In our off-hours, Bob and I sit on the front porch and watch the world turn. The ranch is so removed, so peaceful. There’s a sizeable canyon on the property, about a ten minute walk from the house. It is gorgeous. Tall, reddish walls, soft and round yet full of interesting nooks and crannies and ledges and chimneys just begging to be climbed. It’s narrow – perhaps only 15 feet across, and the water at its deepest point is barely up to my neck. The path between the house and the canyon is thick with cottonwoods, wild roses and gooseberries. When Bob gave me a tour of the property, he pointed out animal prints in the dust, and lectured me on safety in the Wild West: how to survive among grizzlies, mountain lions, bobcats, lynxes, scorpions, rattlers, wolves, coyotes, moose. It’s not all bad news, though – there’s no poison ivy! During the day the sun is hot and the air is dry. Rabbits hop timidly around the driveway, magpies screech in the trees, and cicadas shrill along the fence posts. On Sunday we watched a whitetail deer and her fawn prance and feed in the field next to the house.  There are horses too, five of them, and the promise of rides and pack trips to come. At night, the earth is still and eerily quiet. There are no night birds, no crickets or frogs. Silence. Cold, too – from one hundred degrees during the day to forty at night is the norm for late June at 7,000 feet.

There’s no one else around, except for Cal and Arlene, the aging owners of the ranch. Originally from Minnesota, the two of them have spent their summers out here since 1970. Arlene’s not well, but Cal is still actively involved with the upkeep and management of the property. He cruises around in a John Deer Gator, fixing fences, digging irrigation trenches, and periodically stopping in to see if Bob and I need anything. Two nights ago Cal invited us over to watch the sun set from his porch and enjoy a glass or two of wine. Other than that small excursion, my time has been spent reading, chatting with Bob, and exploring the garages and outbuildings for items to make the little cabin more inhabitable. My best find yet has been a string of party lights shaped like red tractors; Bob nailed it up along the front porch. Now every night’s a party on our porch! Is it strange, you ask, for me to be living and spending nearly every waking minute with this forty-something-year-old man?  Maybe.  Is it going well, so, far?  Absolutely.  He gives me plenty of space and privacy, and my time out of work is my own, though we have a surprising number of things in common, and I’ve found that I enjoy his company as a friend as much as a boss.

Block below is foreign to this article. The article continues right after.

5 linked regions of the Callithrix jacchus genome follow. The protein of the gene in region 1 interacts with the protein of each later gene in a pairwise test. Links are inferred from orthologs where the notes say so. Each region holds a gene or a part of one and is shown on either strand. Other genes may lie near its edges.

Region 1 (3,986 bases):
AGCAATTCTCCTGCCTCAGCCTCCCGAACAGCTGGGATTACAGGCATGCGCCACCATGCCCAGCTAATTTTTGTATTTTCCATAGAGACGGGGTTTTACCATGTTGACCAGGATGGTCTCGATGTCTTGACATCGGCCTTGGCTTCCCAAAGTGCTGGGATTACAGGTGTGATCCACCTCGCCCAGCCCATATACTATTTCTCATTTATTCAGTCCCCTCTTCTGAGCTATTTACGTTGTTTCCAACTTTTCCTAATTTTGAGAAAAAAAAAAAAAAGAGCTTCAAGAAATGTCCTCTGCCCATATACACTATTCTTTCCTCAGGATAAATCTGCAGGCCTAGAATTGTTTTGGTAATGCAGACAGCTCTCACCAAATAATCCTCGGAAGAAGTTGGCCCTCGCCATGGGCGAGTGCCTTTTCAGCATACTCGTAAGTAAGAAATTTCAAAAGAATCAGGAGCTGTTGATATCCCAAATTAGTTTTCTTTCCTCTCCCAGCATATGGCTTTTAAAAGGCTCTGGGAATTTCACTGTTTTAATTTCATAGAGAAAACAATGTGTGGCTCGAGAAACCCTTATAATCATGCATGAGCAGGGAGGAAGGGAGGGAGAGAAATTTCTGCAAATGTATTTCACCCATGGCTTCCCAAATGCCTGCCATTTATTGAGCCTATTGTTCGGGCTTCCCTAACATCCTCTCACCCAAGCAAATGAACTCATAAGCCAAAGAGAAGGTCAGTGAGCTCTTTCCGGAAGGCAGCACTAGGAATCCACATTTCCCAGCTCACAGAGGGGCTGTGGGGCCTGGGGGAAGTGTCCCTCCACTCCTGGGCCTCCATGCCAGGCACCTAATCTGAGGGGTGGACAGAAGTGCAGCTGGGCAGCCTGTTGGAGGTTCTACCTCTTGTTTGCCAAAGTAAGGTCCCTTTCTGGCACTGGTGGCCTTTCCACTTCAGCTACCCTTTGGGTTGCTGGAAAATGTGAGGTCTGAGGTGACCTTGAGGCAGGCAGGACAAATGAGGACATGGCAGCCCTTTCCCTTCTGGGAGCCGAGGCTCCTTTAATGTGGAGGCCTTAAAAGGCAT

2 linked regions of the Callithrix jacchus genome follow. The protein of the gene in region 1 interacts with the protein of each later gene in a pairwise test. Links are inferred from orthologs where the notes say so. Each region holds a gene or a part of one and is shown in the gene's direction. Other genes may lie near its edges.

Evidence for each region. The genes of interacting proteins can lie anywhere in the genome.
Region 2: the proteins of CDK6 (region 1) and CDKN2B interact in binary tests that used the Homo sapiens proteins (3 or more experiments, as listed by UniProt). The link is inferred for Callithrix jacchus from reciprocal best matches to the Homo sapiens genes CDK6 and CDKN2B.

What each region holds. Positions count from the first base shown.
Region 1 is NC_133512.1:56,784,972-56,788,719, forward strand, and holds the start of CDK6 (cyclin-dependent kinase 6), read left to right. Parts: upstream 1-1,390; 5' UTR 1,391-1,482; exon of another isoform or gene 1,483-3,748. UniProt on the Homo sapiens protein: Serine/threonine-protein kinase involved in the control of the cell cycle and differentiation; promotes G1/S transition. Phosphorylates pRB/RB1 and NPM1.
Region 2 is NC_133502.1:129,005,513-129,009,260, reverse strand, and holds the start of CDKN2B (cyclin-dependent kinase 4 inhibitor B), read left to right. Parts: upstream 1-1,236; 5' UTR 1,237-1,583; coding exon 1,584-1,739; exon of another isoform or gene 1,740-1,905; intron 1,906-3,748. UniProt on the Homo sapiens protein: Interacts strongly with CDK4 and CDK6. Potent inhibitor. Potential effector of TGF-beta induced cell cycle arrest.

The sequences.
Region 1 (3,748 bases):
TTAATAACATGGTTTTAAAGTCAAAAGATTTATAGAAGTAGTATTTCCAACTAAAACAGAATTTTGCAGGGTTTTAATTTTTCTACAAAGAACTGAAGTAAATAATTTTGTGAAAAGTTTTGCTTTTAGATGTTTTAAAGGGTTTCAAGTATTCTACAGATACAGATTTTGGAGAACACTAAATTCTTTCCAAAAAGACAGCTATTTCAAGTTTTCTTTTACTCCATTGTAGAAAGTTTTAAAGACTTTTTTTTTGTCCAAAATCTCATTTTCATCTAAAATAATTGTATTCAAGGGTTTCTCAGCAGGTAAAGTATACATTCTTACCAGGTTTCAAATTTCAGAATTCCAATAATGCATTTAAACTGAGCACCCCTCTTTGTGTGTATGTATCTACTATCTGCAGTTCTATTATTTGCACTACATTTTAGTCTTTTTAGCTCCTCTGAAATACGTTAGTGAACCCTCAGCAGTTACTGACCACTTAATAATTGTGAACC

We’re still trying to sort out the internet situation on the ranch…there’s so much more to write, but I’m feeling pressed for time.  I’ve still got to stop at the lumber yard on my way back out of town, and it’s already nearly lunchtime.  Until next time, I’ll keep swinging that hammer and you all keep sending me love – peace.